Friday, October 9, 2009


And it was as if I had been granted a chance to go back to where I had started out, in art as well as in the rest of life. A chance now to go beyond my finding the Impressionists in Paris at 16, Rembrandt in Holland at 17, Edward Hopper in Chicago at 22, and in my mid-twenties the Abstract Expressionists as seen while with this endearing girl Vannie who was herself an action painter.

In Chicago, beyond the Art Institute, there had been fully orchestrated music and dance places on the Negro (correct word then) South Side, and casually sensual bars on the Near North Side, and rows of wonderfully raunchy striptease bars, and a pre-Beat Beat place called The College of Complexes where anything could be spoken, and intensely avant guard jazz clubs, and the Second City comedy troupe. I kept returning to the inviting Art Institute, where, oddly, there were plaques honoring donors that had my grandmother’s maiden name on them, yet to me it was place in a universe unknown to family. I had relatives all over upper class Chicago, but I never looked any of them up.

Aside from bars and sex and music and comedy and I fastened onto this painter Hopper who was completely new to me. I turned a marble corner and there was his Night Hawks, which I did not know was famous. I did know that that stark and lonely late night diner scene captured the loneliness, and distant hope, of my life.

Would I forever be a young man walking the streets of new cities and longing to one day be part of stories I was making up about what was beyond the facades of buildings I passed?

And now here I am years later not in Chicago’s Art Institute but in Manhattan’s grand Metropolitan Museum, and I am not alone but rather with a new girlfriend, this tall eager child/woman named Jenny who I know from ACOA meetings. I am wearing a Walkman just like happy ordinary people of the sort who had so often seemed so inaccessible. And it is as if, at just past 50, I am starting out in life.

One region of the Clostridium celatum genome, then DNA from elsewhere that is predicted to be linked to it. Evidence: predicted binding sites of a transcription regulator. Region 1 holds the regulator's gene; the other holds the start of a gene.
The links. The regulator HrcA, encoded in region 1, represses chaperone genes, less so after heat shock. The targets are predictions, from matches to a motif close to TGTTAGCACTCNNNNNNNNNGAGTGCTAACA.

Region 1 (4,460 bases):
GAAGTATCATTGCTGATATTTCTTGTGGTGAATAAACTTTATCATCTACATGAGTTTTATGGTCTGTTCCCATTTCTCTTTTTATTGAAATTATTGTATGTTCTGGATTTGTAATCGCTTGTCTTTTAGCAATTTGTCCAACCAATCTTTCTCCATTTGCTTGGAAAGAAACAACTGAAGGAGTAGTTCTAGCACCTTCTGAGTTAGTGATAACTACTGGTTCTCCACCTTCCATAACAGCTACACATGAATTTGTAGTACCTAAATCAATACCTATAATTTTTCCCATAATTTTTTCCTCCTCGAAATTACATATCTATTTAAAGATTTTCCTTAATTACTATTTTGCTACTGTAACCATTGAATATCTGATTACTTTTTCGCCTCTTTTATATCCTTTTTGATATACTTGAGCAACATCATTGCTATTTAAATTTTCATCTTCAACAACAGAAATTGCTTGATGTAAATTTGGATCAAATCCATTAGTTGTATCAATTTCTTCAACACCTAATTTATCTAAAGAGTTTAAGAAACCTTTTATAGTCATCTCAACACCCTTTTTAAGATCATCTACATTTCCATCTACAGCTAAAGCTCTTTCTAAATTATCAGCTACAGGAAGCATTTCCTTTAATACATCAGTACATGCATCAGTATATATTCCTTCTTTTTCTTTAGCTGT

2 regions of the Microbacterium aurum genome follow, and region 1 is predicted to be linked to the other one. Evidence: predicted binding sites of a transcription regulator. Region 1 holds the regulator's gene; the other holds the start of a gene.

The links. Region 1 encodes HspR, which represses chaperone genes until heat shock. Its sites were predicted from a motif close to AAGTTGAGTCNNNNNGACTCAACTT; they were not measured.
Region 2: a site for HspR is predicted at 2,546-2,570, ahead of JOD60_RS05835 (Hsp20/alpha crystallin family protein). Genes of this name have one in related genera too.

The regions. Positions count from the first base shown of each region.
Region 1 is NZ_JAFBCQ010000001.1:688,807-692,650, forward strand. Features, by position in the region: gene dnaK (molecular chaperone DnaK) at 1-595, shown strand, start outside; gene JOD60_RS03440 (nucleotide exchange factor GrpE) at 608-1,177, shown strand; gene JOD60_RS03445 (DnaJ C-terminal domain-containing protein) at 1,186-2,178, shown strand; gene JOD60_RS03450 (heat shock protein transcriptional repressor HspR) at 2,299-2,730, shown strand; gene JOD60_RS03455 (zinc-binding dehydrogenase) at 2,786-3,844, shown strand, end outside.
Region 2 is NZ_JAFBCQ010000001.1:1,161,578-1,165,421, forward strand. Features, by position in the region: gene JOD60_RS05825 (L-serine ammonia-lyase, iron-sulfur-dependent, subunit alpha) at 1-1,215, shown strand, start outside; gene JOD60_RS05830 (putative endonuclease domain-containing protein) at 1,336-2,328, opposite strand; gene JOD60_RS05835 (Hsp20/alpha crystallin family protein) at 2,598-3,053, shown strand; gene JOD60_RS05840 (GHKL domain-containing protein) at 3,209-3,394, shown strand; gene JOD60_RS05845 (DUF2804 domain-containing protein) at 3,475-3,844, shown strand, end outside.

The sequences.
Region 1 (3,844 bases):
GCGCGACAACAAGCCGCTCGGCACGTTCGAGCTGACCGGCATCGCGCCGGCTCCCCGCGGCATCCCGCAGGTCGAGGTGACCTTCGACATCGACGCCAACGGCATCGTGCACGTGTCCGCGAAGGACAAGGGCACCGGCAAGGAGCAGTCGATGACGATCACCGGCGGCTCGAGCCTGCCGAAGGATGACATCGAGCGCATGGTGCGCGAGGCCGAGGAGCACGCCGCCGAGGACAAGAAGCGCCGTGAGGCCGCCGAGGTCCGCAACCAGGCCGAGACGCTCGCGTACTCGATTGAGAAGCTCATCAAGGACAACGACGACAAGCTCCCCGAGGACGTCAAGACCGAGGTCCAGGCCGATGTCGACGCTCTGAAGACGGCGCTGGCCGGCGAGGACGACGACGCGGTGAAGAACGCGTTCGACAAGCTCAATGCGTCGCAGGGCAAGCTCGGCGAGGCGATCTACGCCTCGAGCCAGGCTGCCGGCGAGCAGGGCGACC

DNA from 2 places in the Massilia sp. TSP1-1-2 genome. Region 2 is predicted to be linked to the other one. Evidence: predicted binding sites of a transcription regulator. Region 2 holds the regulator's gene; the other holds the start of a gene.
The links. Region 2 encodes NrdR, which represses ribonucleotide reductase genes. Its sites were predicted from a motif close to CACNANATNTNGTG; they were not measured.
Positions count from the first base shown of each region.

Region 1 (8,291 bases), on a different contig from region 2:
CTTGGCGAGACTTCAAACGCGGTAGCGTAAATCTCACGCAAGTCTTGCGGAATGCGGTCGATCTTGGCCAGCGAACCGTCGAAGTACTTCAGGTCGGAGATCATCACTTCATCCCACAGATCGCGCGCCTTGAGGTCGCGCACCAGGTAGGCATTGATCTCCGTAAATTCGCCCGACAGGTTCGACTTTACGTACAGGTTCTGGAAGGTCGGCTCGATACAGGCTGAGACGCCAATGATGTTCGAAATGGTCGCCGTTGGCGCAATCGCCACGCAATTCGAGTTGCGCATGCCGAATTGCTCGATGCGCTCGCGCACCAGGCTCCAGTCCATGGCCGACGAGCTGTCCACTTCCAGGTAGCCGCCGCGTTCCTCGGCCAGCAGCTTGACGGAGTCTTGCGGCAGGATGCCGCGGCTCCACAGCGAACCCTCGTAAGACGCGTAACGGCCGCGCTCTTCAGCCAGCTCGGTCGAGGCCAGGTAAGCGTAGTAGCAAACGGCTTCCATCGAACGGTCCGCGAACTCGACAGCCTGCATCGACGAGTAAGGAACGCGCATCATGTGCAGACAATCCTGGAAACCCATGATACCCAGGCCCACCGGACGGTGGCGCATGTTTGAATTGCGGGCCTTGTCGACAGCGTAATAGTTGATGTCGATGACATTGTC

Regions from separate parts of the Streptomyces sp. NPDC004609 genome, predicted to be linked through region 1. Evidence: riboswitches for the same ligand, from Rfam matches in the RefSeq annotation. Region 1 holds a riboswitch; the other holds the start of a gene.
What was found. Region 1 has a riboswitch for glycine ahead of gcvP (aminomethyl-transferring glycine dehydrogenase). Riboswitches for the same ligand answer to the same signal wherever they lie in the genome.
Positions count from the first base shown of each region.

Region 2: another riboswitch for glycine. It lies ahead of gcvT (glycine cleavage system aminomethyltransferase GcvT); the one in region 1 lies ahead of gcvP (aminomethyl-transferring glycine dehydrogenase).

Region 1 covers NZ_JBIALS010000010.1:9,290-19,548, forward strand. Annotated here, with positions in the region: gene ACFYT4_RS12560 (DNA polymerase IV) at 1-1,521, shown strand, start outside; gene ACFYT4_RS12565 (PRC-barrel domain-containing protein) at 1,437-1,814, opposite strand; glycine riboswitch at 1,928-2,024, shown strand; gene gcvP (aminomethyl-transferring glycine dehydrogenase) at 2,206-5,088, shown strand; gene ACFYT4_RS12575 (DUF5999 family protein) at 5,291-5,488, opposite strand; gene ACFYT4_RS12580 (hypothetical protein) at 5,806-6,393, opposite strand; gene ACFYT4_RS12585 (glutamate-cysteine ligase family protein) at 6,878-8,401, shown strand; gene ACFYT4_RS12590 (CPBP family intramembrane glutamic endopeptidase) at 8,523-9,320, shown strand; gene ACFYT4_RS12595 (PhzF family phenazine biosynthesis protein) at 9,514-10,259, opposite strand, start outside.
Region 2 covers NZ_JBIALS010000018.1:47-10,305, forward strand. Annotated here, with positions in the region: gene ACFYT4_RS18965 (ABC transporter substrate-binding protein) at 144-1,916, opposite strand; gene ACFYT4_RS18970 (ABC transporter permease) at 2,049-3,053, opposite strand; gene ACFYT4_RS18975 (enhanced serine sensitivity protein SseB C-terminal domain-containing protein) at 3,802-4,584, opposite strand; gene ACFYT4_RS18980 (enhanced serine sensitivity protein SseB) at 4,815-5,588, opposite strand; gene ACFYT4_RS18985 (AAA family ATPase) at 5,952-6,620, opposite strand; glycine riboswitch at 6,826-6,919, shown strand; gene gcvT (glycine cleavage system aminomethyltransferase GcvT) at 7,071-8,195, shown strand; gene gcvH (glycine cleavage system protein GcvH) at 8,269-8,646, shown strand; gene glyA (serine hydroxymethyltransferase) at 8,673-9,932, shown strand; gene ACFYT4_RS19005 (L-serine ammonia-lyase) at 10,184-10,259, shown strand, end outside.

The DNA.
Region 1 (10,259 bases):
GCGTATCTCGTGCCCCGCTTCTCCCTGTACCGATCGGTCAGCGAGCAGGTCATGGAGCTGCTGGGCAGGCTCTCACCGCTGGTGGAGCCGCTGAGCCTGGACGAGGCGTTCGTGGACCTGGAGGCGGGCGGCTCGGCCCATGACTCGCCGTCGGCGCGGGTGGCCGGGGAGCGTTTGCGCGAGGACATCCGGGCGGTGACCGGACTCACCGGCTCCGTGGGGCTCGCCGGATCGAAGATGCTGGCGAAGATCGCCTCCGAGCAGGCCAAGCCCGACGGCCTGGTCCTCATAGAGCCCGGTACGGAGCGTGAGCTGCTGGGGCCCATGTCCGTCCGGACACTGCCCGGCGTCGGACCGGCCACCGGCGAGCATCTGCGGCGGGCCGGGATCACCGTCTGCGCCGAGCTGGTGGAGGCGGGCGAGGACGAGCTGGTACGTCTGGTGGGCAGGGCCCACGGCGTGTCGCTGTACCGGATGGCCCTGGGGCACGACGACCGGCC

I am in New York but it is not the same New York I have always known. I am going to these meetings that are not so foreign as I think they are supposed to seem. And many of them are in the East Village, which did not have that name when I lived there, for then it was spoken of as part of the Lower East side, and now in 1986 there is at least talk of gentrification, which had seemed impossible when I first lived there. The old Polish and Ukrainian restaurants are still around. I cannot fine the place down near Houston where I took girls for heavy Hungarian meals with heavy wine and gypsy violinists. The big Phoenix Theater has in the years between become a rock concert place called the Fillmore East. But the off-Broadway theaters down on 4th Street, where I had seen plays by Jean Genet and Samuel Becket and Edward Albee and Leroy Jones, are still intact. There is no more Ukrainian National Home on Second where outside on the sidewalk old ladies spent summer days in steamer chairs. And on St. Mark’s, the name of a crucial stretch of Eighth Street between Third and Second, there had been the old Polish National Home, which had seemed forever in place, but in the late sixties had morphed into the a wild rock place called the Electric Circus. And it was now something else, a place, I had heard of, bought by a rich woman to offer classes to poor women who wanted to be carpenters and plasterers and plumbers. The small theaters were still there on 4th street, and some still on Second, and the cross streets had not changed. The tenements near Second, such as one I lived in, were still there. Also the building down on 4th Street where Vannie had lived.

And now I am in this part to town for these ACOA meetings, which was the last thing I would have predicted when I first came. I am back again, almost as if it is my first time around, back to see what it has become, and what I have become – back, maybe, with a graced second chance to get life right.

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